Julian Lennon doesn't do the hard sell anymore. Nearly 30 years after his brief, mini-Beatlemania-like brush with fame sparked by the release of his debut album, Valotte, the 50-year-old singer-songwriter has a new record out, Everything Changes, but he's not knocking himself out to shove it down people's throats.
Obviously not previously owned by any Tom, Dick or Harry, this 'garage found' 1965 Austin Mini Cooper Radford was once the property of Beatles manager Brian Epstein.
The car may be the only unrestored example with Beatles connections. After Epstein’s ownership, the Mini passed on to George Harrison’s brother, Peter Harrison.
JOHN LENNON was obsessed with writing a song better than SIR PAUL McCARTNEY's YESTERDAY and hoped IMAGINE would finally replace THE BEATLES' hit as the world's most-loved song.
The guitarist was consumed with his desire to pen a track as good as the famous song written by his Fab Four bandmate in the mid-1960s because so many fans mistakenly believed it was composed by Lennon.
The Beatles are bringing back their second feature film, Help!, on Blu-Ray with some special outtakes, interviews and trailers, as well as a 30-minute documentary on the making of the movie. In this exclusive clip, director Richard Lester, director of photography David Watkin, hair and make-up artist Betty Glasow and costume designer Julie Harris share their memories of working on Help!and offer candid tidbits about the experience.
In 1965, amateur photographer Marc Weinstein used a fake press pass to get police to escort him stage-side at the historic Beatles concert in Shea Stadium. Now, almost 50 years later, he has sold all 61 of the images he captured there for a whopping £30,000 (or about $45,500). The story involves a little bit of bravery, a little bit of trickery, and a lot of luck.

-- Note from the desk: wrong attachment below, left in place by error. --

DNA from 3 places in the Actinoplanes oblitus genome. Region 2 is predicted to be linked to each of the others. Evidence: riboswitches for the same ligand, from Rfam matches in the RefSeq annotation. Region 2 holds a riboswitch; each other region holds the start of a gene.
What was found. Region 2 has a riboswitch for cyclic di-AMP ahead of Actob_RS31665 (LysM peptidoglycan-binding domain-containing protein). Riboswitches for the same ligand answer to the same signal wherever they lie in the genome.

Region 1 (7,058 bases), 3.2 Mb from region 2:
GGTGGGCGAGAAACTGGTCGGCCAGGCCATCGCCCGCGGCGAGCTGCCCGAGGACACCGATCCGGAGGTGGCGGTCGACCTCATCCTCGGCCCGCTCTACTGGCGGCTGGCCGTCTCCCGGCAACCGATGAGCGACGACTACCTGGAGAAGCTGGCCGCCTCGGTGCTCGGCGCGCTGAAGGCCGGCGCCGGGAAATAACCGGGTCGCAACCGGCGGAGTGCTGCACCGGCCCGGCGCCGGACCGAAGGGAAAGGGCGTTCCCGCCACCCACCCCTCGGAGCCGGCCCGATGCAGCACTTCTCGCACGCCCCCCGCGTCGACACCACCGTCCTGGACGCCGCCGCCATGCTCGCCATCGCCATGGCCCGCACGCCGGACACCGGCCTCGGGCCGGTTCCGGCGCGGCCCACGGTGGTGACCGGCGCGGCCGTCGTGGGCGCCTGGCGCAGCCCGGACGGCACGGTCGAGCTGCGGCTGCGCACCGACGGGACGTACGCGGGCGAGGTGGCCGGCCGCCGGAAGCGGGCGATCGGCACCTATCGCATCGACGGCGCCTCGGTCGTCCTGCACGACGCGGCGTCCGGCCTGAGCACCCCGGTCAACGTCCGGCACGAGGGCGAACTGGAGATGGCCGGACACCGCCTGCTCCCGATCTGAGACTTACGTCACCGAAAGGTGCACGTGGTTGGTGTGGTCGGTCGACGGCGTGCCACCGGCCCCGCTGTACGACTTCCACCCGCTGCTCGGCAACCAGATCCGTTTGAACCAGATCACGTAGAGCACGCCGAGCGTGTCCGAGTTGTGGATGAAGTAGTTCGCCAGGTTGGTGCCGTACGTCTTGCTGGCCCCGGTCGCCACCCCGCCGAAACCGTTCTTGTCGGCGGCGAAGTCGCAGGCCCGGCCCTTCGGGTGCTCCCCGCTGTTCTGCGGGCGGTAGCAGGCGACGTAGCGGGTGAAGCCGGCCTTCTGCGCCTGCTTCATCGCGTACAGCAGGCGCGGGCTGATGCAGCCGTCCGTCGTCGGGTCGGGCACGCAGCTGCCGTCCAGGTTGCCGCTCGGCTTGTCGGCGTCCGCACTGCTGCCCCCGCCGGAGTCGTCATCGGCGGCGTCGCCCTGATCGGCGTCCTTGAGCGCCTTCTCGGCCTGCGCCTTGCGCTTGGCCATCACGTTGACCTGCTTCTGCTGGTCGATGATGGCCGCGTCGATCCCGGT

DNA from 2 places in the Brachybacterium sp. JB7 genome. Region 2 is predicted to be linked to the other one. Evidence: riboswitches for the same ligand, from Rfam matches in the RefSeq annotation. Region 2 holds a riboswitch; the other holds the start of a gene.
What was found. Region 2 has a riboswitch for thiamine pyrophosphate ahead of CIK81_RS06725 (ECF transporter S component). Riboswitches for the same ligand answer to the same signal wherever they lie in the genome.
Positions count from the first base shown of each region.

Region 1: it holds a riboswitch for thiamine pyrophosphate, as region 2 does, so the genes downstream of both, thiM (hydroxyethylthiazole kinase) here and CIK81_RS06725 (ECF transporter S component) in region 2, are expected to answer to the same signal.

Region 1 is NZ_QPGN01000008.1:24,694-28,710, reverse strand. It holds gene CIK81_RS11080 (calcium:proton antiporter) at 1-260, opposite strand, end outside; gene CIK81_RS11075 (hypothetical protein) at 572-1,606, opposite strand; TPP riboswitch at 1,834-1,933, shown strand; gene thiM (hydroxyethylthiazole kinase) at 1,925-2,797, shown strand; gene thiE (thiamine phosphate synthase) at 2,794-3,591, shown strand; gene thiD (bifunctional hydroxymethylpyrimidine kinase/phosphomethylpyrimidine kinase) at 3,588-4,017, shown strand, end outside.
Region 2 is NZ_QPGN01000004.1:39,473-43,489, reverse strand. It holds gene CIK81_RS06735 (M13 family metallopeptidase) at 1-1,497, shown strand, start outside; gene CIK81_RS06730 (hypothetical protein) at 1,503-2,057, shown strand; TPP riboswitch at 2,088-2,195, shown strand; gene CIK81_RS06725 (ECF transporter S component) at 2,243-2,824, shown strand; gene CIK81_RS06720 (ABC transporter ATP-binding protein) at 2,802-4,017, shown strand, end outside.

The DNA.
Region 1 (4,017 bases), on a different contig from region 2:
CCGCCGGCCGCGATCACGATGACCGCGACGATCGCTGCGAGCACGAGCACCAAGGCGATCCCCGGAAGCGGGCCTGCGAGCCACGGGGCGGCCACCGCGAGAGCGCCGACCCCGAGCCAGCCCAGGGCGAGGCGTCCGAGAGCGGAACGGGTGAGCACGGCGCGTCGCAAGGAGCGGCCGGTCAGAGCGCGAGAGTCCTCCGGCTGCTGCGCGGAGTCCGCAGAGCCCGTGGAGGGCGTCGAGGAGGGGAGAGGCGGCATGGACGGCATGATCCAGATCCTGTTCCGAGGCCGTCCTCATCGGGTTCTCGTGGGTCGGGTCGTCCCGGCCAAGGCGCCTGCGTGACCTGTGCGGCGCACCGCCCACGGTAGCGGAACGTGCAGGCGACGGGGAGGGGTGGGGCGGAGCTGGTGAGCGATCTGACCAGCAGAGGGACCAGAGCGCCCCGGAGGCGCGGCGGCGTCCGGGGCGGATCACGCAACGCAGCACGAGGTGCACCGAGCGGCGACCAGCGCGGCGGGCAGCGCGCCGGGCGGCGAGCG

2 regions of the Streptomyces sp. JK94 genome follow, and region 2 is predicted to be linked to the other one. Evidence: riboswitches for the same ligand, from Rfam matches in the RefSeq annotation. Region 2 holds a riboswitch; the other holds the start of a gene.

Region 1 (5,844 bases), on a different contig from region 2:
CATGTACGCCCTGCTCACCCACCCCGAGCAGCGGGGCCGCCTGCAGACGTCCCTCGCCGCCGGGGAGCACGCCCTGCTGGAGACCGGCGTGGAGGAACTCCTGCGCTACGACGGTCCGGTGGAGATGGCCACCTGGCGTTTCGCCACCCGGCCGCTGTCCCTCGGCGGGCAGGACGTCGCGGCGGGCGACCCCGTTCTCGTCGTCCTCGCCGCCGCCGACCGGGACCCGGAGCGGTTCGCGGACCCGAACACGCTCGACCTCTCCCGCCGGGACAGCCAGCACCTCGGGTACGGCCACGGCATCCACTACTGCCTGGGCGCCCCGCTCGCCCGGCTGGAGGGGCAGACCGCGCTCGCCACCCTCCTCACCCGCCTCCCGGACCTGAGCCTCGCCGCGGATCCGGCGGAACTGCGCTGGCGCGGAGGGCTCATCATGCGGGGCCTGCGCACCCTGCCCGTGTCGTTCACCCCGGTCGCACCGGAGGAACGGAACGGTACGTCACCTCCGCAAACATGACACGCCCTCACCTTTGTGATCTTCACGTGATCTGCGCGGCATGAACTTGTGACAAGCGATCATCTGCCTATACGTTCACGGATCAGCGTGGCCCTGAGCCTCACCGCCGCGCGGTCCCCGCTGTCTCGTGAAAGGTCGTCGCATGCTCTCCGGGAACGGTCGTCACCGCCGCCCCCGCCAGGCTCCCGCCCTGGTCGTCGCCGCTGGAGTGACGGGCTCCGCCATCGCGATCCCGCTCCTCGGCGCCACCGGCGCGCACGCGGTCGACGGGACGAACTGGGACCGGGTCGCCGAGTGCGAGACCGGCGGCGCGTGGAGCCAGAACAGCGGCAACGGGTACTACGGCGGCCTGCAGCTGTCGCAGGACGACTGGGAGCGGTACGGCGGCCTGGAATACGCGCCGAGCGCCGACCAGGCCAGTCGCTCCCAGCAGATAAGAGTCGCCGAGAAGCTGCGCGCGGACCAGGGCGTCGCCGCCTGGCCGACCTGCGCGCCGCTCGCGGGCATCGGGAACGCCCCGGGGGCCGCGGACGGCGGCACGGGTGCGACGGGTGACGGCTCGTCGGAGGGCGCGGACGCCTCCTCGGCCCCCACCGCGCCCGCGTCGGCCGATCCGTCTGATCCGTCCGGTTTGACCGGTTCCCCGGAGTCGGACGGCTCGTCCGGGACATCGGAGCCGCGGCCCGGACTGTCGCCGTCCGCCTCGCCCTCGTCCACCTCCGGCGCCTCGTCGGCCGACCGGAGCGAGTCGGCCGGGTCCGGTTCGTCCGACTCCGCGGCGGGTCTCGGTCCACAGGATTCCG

THE first car ever bought by John Lennon sits outside his former mansion for the first time in 50 years - and now both are up for sale for a combined total of £14million.The beautiful blue Ferrari 330GT 2+2 Coupe has not touched the Tarmac at the luxury Kenwood estate since 1968 at the height of Beatlemania.
A lot of us teenage girls were a bit psycho, that way, in the psychedelic Sixties; pinning Beatles to our bedroom walls like crazed etymologists; fantasising about John / George / Paul / Ringo – take your pick – Eight Days A Week. Cynthia was married to MY John. It was MY hand he wanted to hold.
That was Yesterday. The Fab Four dropped to the bottom of my album collection and Cynthia didn’t cross my mind again for the next 40 years.
On a giant screen, John Lennon and Yoko Ono walk through a chilly Central Park, as the ex-Beatle ruminates over their just-released collaborative album Double Fantasy. "It's love and a lot of sweat and the life experience of two people," he surmises. Twelve days later, Lennon was killed and Double Fantasy transformed from a poorly received comeback into a chart-topping, hit-spawning, Grammy-winning last testament.
The Beatles made EMI’s Abbey Road Studios a household name after they titled their 1969 album for the facility. It was there that they recorded nearly all of their songs, beginning with their first release, 1962’s “Love Me Do.”
But as their need for studio time grew in 1967 during the making of Sgt. Pepper’s Lonely Hearts Club Band and Magical Mystery Tour, the Beatles occasionally found Abbey Road’s three studios booked for sessions by other EMI artists
When most of us go to garage sales, we don’t plan on picking up anything of extreme value. That definitely wasn’t the case for a lucky San Diego man, who picked up a rare Beatles interview tape at a local garage sale. The tape was said to have been recorded in 1965, before a Beatles show in San Diego.